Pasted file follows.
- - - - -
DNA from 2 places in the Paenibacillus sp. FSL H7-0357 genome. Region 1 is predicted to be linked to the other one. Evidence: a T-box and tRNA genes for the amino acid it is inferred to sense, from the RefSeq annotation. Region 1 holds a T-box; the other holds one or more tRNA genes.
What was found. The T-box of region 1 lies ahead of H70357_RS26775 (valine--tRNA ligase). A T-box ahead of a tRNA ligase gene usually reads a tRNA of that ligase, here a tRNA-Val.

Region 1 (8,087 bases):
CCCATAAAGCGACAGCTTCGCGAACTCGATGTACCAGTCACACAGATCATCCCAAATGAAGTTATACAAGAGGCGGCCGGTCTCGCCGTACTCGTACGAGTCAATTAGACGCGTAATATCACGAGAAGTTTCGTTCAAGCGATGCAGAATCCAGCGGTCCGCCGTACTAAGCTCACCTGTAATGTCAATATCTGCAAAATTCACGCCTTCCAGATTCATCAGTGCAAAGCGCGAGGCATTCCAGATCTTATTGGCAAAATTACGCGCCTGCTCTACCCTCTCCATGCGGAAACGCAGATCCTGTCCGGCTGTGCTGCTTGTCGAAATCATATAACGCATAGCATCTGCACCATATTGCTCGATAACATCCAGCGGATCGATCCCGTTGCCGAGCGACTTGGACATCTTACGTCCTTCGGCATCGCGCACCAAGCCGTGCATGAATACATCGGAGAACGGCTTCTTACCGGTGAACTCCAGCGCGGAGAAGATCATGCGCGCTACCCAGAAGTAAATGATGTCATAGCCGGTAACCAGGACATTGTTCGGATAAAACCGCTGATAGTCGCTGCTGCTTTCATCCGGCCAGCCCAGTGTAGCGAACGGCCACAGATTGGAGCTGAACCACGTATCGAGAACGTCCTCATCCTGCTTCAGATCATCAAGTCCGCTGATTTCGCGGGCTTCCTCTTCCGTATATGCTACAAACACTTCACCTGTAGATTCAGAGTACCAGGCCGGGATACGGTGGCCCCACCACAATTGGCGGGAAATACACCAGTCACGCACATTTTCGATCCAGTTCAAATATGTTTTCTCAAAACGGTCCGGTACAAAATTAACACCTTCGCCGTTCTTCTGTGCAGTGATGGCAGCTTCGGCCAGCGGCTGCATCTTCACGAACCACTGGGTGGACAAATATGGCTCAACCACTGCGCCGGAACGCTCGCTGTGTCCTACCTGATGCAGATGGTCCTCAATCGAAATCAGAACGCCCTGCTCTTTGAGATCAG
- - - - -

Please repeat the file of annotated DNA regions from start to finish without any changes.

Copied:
DNA from 2 places in the Paenibacillus sp. FSL H7-0357 genome. Region 1 is predicted to be linked to the other one. Evidence: a T-box and tRNA genes for the amino acid it is inferred to sense, from the RefSeq annotation. Region 1 holds a T-box; the other holds one or more tRNA genes.
What was found. The T-box of region 1 lies ahead of H70357_RS26775 (valine--tRNA ligase). A T-box ahead of a tRNA ligase gene usually reads a tRNA of that ligase, here a tRNA-Val.

Region 1 (8,087 bases):
CCCATAAAGCGACAGCTTCGCGAACTCGATGTACCAGTCACACAGATCATCCCAAATGAAGTTATACAAGAGGCGGCCGGTCTCGCCGTACTCGTACGAGTCAATTAGACGCGTAATATCACGAGAAGTTTCGTTCAAGCGATGCAGAATCCAGCGGTCCGCCGTACTAAGCTCACCTGTAATGTCAATATCTGCAAAATTCACGCCTTCCAGATTCATCAGTGCAAAGCGCGAGGCATTCCAGATCTTATTGGCAAAATTACGCGCCTGCTCTACCCTCTCCATGCGGAAACGCAGATCCTGTCCGGCTGTGCTGCTTGTCGAAATCATATAACGCATAGCATCTGCACCATATTGCTCGATAACATCCAGCGGATCGATCCCGTTGCCGAGCGACTTGGACATCTTACGTCCTTCGGCATCGCGCACCAAGCCGTGCATGAATACATCGGAGAACGGCTTCTTACCGGTGAACTCCAGCGCGGAGAAGATCATGCGCGCTACCCAGAAGTAAATGATGTCATAGCCGGTAACCAGGACATTGTTCGGATAAAACCGCTGATAGTCGCTGCTGCTTTCATCCGGCCAGCCCAGTGTAGCGAACGGCCACAGATTGGAGCTGAACCACGTATCGAGAACGTCCTCATCCTGCTTCAGATCATCAAGTCCGCTGATTTCGCGGGCTTCCTCTTCCGTATATGCTACAAACACTTCACCTGTAGATTCAGAGTACCAGGCCGGGATACGGTGGCCCCACCACAATTGGCGGGAAATACACCAGTCACGCACATTTTCGATCCAGTTCAAATATGTTTTCTCAAAACGGTCCGGTACAAAATTAACACCTTCGCCGTTCTTCTGTGCAGTGATGGCAGCTTCGGCCAGCGGCTGCATCTTCACGAACCACTGGGTGGACAAATATGGCTCAACCACTGCGCCGGAACGCTCGCTGTGTCCTACCTGATGCAGATGGTCCTCAATCGAAATCAGAACGCCCTGCTCTTTGAGATCAG